Emeline Willet

Media - 1982.104.2 - SAAM-1982.104.2_1 - 49292
Copied John Mix Stanley, Emeline Willet, ca. 1853, oil on canvas, 34 1827 18 in. (86.768.9 cm), Smithsonian American Art Museum, Gift of Dr. and Mrs. George A. Haas, 1982.104.2
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Artwork Details

Emeline Willet
ca. 1853
34 1827 18 in. (86.768.9 cm)
Credit Line
Gift of Dr. and Mrs. George A. Haas
Mediums Description
oil on canvas
  • Portrait female — Willet, Emeline — waist length
Object Number

Artwork Description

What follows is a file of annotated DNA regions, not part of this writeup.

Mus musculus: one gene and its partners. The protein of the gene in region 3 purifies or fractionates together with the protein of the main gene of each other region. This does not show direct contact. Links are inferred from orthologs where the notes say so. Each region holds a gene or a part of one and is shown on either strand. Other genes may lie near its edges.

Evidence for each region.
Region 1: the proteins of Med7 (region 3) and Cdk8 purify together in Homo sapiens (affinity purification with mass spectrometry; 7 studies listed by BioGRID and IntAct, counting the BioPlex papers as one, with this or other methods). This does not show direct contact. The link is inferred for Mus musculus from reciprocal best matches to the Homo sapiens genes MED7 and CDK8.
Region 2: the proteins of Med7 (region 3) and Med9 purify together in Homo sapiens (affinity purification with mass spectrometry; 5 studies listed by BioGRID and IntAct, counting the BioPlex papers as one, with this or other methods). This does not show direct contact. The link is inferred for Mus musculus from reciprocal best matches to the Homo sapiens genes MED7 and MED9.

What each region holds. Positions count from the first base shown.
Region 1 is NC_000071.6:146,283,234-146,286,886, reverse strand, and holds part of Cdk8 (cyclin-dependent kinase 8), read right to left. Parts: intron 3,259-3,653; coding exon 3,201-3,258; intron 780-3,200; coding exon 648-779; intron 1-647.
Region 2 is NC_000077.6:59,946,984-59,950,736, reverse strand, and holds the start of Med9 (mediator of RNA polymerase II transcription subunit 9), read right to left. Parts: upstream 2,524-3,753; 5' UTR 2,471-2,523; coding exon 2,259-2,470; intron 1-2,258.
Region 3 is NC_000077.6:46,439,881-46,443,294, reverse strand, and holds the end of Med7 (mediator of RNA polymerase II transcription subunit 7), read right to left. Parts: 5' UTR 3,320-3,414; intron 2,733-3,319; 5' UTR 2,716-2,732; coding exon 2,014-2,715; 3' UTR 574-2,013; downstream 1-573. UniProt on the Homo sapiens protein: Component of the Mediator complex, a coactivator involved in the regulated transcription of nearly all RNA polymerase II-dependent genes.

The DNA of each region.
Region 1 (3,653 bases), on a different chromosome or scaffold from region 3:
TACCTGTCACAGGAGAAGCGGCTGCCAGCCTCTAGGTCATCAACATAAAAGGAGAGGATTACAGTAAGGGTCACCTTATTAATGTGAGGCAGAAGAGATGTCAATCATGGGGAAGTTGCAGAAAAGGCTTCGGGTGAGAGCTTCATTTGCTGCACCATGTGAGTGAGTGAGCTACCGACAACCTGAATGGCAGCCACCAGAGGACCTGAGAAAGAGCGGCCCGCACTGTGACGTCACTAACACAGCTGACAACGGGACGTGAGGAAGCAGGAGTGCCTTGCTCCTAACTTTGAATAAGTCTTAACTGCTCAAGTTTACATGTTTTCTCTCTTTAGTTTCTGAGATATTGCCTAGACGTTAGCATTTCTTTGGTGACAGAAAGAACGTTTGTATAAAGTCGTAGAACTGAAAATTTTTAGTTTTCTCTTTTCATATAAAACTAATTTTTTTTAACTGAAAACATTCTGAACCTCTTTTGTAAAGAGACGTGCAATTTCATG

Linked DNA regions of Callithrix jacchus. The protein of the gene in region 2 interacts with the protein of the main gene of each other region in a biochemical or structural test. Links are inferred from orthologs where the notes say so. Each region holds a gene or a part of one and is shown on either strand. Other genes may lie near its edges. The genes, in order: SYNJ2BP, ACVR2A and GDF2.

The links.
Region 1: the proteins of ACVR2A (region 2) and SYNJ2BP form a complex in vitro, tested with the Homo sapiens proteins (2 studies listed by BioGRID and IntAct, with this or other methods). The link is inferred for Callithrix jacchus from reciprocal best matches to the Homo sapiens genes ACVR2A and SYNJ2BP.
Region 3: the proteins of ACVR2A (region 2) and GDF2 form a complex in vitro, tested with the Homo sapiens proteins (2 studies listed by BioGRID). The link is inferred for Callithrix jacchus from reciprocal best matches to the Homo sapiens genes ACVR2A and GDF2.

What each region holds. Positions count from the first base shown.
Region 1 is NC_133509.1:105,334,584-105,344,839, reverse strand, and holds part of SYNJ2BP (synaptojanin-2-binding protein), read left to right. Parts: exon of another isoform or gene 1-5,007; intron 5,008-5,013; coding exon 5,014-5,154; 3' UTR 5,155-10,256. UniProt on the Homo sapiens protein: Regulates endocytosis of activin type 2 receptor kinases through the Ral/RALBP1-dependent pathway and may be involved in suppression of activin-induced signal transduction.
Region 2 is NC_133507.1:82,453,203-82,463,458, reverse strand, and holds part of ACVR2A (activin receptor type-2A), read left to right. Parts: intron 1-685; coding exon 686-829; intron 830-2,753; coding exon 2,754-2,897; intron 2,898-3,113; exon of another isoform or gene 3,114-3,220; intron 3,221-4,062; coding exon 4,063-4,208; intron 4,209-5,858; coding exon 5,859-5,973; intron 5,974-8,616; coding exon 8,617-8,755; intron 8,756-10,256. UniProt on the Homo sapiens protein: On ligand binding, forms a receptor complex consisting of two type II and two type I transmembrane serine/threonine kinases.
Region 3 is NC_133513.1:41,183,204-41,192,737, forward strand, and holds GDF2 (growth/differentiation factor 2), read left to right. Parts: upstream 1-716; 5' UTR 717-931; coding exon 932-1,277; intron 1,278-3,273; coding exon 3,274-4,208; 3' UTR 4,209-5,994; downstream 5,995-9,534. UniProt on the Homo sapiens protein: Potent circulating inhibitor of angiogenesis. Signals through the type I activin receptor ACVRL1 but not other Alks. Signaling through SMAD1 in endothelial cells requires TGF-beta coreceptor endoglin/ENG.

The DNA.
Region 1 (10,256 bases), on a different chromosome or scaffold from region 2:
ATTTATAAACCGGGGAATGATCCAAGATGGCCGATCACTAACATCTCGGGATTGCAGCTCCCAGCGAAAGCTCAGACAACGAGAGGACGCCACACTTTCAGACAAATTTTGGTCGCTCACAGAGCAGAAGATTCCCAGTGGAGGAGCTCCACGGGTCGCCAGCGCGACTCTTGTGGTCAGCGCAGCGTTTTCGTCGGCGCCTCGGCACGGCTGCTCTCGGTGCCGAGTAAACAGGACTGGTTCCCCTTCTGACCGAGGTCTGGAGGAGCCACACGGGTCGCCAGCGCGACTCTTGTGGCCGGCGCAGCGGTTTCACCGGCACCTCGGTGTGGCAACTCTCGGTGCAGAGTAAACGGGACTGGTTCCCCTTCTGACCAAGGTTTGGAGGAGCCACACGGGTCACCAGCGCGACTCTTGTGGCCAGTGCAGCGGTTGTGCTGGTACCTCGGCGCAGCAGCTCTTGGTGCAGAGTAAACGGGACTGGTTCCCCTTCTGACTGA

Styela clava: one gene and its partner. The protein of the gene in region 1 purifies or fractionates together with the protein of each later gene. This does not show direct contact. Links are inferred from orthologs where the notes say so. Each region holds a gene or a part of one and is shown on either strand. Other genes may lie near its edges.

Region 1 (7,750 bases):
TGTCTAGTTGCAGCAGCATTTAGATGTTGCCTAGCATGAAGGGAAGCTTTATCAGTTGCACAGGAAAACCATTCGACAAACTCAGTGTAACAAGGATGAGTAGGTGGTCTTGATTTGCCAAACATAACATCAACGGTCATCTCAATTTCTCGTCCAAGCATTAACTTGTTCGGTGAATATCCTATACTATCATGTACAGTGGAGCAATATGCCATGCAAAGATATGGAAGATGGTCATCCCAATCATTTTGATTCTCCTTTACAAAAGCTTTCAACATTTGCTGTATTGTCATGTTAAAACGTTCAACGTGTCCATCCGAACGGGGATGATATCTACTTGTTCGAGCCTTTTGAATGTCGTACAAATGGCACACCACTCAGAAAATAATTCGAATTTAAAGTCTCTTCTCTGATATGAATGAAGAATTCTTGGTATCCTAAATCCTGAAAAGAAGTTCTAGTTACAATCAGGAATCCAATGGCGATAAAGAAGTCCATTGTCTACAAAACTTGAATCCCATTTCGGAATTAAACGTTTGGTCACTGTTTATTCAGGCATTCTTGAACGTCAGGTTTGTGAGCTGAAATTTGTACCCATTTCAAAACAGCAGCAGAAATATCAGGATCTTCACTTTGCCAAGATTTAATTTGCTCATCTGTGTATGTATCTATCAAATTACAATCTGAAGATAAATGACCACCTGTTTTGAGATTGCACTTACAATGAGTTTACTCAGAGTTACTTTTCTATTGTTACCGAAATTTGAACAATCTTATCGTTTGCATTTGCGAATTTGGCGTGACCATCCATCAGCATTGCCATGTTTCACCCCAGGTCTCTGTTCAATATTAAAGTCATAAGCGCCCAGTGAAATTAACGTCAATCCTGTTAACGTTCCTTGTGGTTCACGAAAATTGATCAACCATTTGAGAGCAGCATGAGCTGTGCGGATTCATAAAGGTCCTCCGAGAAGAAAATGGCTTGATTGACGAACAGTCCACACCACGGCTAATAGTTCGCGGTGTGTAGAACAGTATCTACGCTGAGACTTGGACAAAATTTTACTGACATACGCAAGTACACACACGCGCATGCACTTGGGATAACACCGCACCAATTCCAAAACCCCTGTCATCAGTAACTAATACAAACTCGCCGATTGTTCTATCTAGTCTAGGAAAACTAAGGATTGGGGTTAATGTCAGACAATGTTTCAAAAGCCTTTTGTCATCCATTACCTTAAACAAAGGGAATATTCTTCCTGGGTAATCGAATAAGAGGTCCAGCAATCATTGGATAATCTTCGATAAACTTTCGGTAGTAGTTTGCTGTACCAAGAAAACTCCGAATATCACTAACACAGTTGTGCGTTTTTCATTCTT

In the early 1850s, John Mix Stanley had a studio on Pennsylvania Avenue in Washington, D.C., where he created these portraits of Emeline and Berniah Willet (see also 1982.104.1). The Willets lived around the corner from Stanley and often walked past his studio to get to their carpentry shop on Eleventh Street. Emeline was born in 1807 in Montpelier, Vermont, and moved to Charles Town, West Virginia, with her father before marrying Berniah and settling in Washington. Berniah was born in 1799 and was described in an old record as a "man of learning" (E. J. Noell, handwritten letter, American Art Museum curatorial file). These two portraits were painted to hang side by side, with Berniah and Emeline facing one another. Stanley portrayed Berniah as a distinguished gray-haired man in his fifties, in formal wear with quite a haughty expression. In contrast, his wife wears a less severe lace-trimmed gown and gazes directly at the viewer with a half-smile. The difference in their demeanors reflects the nineteenth-century roles of men and women---the husband as head of his household with his wife offering loving support.